Silent Wise King Cai from Brigandine whacks people with his tome when he is forced to fight up close.
In a variant, Tibia has mages using Spell Books as shields.
In Suikoden II, Nina uses books, tied to the end of a belt, to smack enemies out of her way.
Soul Nomad & the World Eaters. The Clerics, while in the front row, will hit the opponent with their holy book. A useless attack, but worth watching purely for a good laugh. If you don't put your clerics in the front row to see this in action, fear not, because a Cleric Gatekeeper at Zazana uses this same attack to keep a noisome intruder from going into town — one who goes by the name of Odie.
In Vandal Hearts 2, there's a Special-type item called Textbook. While it does hold more spells/skills than other weapons, it has a second-highest ATK power of all Special-Type weapon, even described "the edges of this book is a deadly weapon."
In Atelier Annie books are rather weak physically, but give their users decent magic boosts.
Mentioned in Atelier Iris: Eternal Mana, there exists a rivalry between Lita and Veola. Veola, a shopkeeper and inventor, is able to use books you find throughout the series to discover formulas for powerful items, and often claims that Lita would only use the books to bash someone on the head with.
Elizabeth uses a book as her weapon during the Bonus Boss fight in Persona 3. She throws it at you for Strike attacks, but conjures cards from the pages for Slash and Pierce attacks.
In the .hack//G.U. Games, Shadow Warlocks (like Gaspard and Sakubo) use a weird floating pedestal with an open book as a weapon. It's a floating Spell Book for their special attacks, but their weak regular attacks involve grabbing the pedestal / handle and swinging the whole contraption like a club.
One of Jason Bourne's Limit Break in The Bourne Conspiracy involves him beating his opponent with a book.
Books are a weapon type in Etrian Odyssey III: The Drowned City. Interestingly, while the character art presents them as the Zodiac's Weapon of Choice, any character can equip and use books... probably because it doesn't take much training to smack people around with one.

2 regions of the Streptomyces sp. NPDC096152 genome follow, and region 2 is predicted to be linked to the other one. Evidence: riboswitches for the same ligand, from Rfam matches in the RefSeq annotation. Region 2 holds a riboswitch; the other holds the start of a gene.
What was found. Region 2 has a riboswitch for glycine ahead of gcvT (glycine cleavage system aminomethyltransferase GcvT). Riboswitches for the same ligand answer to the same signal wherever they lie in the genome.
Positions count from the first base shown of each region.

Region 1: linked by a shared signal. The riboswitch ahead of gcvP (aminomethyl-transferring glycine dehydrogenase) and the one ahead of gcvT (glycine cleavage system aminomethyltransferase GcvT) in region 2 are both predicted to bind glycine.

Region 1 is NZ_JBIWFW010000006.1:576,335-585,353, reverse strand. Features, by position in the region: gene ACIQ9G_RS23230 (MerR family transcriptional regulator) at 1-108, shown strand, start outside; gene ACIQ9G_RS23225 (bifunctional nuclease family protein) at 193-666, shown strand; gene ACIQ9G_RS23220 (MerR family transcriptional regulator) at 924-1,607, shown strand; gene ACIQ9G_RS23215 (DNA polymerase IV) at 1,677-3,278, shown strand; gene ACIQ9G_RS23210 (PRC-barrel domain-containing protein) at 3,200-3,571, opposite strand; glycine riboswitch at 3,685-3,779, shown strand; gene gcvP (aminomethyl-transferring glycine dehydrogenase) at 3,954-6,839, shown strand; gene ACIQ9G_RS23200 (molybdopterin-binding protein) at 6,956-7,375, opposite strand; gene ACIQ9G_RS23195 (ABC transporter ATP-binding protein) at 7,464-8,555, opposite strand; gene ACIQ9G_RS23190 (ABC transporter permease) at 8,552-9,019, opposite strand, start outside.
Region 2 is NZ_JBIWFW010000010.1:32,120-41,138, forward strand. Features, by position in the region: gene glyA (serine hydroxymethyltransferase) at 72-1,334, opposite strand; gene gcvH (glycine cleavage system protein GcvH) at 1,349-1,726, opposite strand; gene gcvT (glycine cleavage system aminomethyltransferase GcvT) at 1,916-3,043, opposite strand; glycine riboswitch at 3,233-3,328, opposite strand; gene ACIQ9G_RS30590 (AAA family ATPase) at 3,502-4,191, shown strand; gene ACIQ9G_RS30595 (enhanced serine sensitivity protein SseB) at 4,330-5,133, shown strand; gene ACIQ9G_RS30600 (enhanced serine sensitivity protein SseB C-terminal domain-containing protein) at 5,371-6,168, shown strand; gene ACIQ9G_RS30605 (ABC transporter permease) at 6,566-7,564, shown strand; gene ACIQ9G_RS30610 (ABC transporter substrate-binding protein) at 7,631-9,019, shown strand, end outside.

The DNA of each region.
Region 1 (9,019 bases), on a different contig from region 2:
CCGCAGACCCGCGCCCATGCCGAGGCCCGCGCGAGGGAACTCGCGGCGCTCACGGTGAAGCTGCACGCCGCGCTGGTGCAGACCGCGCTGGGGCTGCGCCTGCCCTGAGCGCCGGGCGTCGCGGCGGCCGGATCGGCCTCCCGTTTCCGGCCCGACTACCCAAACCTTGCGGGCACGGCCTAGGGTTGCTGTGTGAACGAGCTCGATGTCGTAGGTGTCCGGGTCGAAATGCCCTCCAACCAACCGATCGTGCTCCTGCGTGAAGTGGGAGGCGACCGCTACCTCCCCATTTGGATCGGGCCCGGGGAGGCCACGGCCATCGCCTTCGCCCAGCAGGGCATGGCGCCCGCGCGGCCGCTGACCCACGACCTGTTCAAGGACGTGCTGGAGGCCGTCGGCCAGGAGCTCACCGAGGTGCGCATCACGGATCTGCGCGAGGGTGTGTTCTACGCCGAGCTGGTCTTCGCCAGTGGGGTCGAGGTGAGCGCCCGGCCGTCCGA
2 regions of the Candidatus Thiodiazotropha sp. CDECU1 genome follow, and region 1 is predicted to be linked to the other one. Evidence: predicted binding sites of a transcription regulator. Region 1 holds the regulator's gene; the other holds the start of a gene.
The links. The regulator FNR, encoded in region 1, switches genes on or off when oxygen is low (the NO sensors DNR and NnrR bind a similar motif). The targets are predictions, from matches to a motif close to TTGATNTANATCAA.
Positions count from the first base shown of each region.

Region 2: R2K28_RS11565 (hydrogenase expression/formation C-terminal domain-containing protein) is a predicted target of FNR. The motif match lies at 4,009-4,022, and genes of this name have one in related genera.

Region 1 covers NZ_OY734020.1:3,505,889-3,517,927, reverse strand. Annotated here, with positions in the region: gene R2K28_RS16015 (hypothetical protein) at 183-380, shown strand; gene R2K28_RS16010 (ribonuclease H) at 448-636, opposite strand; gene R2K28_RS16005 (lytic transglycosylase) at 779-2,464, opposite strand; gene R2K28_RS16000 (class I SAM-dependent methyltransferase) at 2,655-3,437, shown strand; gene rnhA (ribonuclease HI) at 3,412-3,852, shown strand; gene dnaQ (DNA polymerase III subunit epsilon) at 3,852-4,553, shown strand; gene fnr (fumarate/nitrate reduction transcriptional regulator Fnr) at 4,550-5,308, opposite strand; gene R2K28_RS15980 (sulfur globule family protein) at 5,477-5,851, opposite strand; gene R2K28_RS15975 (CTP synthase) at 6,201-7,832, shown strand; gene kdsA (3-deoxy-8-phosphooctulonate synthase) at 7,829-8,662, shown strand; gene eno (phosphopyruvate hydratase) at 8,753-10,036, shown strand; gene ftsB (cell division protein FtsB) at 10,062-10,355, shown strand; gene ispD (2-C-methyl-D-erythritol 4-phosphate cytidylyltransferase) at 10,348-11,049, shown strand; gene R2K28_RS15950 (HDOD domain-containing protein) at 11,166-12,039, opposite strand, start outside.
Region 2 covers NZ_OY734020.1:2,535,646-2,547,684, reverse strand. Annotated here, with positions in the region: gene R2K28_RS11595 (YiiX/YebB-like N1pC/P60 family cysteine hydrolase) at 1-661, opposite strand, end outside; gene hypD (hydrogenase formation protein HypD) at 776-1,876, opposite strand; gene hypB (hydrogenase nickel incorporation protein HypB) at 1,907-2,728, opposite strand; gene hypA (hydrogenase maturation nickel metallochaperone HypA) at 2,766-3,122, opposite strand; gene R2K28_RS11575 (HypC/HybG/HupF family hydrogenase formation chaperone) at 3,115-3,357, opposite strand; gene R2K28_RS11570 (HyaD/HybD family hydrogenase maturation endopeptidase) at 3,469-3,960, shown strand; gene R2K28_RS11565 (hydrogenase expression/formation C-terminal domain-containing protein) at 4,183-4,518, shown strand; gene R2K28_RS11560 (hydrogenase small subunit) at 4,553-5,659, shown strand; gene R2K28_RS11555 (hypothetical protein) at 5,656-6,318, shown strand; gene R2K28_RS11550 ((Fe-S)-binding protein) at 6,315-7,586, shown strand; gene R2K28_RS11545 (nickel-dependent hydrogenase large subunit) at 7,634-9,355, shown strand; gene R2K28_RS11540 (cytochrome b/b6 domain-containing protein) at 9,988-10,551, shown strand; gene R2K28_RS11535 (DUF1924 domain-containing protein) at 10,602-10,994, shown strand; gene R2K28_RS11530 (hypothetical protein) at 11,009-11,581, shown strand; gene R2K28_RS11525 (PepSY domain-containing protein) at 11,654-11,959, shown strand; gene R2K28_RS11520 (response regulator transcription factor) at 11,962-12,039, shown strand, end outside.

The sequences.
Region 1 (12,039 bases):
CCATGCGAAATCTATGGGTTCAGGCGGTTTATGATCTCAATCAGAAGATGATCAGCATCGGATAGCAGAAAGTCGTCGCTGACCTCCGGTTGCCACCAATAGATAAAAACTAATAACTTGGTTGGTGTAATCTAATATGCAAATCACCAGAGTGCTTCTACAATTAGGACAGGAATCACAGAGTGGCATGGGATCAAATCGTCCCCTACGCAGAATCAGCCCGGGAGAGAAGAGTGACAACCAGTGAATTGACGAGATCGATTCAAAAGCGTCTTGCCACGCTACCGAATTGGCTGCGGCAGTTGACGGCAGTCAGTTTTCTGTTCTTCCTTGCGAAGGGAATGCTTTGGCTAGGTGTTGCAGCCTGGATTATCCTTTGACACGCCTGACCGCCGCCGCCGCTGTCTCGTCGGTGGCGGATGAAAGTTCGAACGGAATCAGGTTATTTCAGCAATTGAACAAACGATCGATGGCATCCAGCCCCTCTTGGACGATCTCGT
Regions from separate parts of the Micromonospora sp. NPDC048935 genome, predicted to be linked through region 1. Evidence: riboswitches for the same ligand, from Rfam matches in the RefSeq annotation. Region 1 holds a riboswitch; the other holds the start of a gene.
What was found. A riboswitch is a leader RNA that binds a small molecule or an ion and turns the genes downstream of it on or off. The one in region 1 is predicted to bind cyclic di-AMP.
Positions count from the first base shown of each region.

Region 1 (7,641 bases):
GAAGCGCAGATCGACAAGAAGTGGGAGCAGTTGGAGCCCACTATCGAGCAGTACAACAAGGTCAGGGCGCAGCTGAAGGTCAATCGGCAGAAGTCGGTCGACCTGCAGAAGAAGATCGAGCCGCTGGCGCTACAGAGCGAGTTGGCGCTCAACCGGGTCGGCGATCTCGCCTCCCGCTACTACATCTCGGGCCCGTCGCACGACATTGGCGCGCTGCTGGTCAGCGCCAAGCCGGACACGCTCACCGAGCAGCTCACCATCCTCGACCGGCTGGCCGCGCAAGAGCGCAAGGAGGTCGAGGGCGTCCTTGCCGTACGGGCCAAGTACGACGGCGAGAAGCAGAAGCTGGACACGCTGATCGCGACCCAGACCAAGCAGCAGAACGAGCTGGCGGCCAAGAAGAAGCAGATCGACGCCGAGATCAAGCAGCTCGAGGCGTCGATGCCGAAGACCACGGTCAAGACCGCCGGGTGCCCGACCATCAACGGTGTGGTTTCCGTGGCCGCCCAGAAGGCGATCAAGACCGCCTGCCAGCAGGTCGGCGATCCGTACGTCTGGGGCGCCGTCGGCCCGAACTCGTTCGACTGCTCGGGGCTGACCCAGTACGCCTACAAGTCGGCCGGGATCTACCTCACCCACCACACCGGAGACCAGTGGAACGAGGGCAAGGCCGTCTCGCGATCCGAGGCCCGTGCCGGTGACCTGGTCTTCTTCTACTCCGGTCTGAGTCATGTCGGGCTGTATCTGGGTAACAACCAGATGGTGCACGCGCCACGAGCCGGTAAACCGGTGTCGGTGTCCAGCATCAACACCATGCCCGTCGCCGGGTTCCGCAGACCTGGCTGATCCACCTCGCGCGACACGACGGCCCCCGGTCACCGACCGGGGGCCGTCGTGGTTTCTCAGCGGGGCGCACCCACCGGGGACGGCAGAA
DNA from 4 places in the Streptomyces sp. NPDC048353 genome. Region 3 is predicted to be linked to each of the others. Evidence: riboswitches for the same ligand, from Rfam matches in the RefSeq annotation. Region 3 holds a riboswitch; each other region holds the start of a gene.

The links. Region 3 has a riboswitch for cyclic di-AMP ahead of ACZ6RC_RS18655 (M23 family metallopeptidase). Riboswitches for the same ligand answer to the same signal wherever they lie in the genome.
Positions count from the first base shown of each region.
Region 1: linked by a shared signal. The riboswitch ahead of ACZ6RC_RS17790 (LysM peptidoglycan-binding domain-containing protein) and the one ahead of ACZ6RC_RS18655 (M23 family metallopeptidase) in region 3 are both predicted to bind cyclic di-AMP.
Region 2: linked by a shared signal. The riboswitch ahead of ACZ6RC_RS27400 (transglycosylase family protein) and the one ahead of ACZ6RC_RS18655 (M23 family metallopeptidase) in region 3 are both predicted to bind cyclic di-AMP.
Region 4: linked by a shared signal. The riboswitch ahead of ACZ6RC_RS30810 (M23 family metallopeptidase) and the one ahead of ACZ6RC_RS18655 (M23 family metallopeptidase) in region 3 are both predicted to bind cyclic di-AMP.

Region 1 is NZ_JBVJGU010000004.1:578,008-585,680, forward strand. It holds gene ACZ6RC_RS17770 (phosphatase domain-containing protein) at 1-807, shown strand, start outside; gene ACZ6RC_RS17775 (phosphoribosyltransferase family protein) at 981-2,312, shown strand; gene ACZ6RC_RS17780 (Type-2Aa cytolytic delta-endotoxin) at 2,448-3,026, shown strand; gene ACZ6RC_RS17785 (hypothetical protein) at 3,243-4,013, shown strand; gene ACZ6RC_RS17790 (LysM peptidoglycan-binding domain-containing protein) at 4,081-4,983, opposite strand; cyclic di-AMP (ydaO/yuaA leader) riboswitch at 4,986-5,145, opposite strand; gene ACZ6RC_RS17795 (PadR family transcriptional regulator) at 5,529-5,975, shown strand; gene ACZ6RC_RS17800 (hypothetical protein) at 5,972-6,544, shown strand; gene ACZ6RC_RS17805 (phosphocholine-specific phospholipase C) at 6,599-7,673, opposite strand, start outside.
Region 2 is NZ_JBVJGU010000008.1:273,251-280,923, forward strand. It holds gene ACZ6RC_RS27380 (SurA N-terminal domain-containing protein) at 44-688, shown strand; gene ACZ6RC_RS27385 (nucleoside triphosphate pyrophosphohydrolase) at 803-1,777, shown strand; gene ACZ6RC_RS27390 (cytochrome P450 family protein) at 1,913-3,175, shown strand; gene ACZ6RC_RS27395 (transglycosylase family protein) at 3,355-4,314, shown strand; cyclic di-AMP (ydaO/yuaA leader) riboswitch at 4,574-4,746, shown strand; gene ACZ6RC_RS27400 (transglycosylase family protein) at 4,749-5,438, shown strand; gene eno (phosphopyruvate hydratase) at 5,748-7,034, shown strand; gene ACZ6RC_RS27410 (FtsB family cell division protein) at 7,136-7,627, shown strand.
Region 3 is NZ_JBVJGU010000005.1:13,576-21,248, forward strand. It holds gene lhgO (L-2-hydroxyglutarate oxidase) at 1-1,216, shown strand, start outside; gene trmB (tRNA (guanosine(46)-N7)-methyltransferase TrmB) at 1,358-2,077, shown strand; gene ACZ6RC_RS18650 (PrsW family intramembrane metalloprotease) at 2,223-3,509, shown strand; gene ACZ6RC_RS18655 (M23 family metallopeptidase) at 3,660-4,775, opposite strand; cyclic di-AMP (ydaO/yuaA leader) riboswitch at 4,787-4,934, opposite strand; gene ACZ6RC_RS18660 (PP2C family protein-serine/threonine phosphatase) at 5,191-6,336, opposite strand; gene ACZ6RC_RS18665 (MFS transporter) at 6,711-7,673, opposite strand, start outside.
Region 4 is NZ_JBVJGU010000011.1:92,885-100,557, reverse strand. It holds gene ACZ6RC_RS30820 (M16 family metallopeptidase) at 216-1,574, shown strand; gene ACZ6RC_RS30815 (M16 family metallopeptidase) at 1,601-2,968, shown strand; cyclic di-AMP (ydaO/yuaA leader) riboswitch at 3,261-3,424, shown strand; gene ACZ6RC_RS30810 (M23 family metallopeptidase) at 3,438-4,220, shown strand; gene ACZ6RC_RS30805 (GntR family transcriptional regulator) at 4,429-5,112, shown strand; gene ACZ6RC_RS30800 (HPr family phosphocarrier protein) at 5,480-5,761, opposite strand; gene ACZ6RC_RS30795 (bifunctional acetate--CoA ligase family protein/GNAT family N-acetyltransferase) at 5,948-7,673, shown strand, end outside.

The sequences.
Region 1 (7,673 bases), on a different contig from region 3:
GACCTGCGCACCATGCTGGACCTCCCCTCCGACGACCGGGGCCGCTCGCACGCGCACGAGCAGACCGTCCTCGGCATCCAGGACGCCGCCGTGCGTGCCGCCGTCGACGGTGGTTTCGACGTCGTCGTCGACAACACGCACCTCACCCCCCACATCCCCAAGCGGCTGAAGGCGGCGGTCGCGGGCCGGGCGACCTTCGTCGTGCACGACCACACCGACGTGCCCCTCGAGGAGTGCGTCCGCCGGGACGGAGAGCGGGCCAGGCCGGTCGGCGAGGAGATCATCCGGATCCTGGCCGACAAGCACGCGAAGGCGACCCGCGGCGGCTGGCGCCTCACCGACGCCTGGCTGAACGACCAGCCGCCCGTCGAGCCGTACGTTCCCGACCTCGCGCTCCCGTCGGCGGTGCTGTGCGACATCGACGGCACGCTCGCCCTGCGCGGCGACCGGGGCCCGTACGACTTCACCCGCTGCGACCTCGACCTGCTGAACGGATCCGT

Cassandra Pentaghast in Dragon Age II throws a book at Varric Tethras in the introduction to get him to start talking about the Champion of Kirkwall. Subsequent dialogue reveals it is, in fact, a book that he wrote.
In Ghostbusters: The Video Game, you spend one stage inside a public library. Many of the supernatural forces pitted against you involve books of some sort: ranging from Book Bats (possessed books that fly at you) to Paper Constructs and Book Centurions (paper and books that collect into a shape to attack you) to Book Golems (hundreds of books collected into a giant that chases you around).
In the 1996 version of Where is the USA is Carmen Sandiego, depending on which state you caught the various crooks in, one of the Good Guides would make an appearance and forcibly arrest the crook. One of these, Herman Nootix, literally threw books at the criminals to take them down.
In one of the "Where in the World" games, Herman would sometimes pull a huge book out of his coat and close it on the thief, flattening them.
Elizabeth in BioShock Infinite throws books at Booker DeWitt when she finds he has entered her quarters inside the Statue Of Columbia on Monument Island.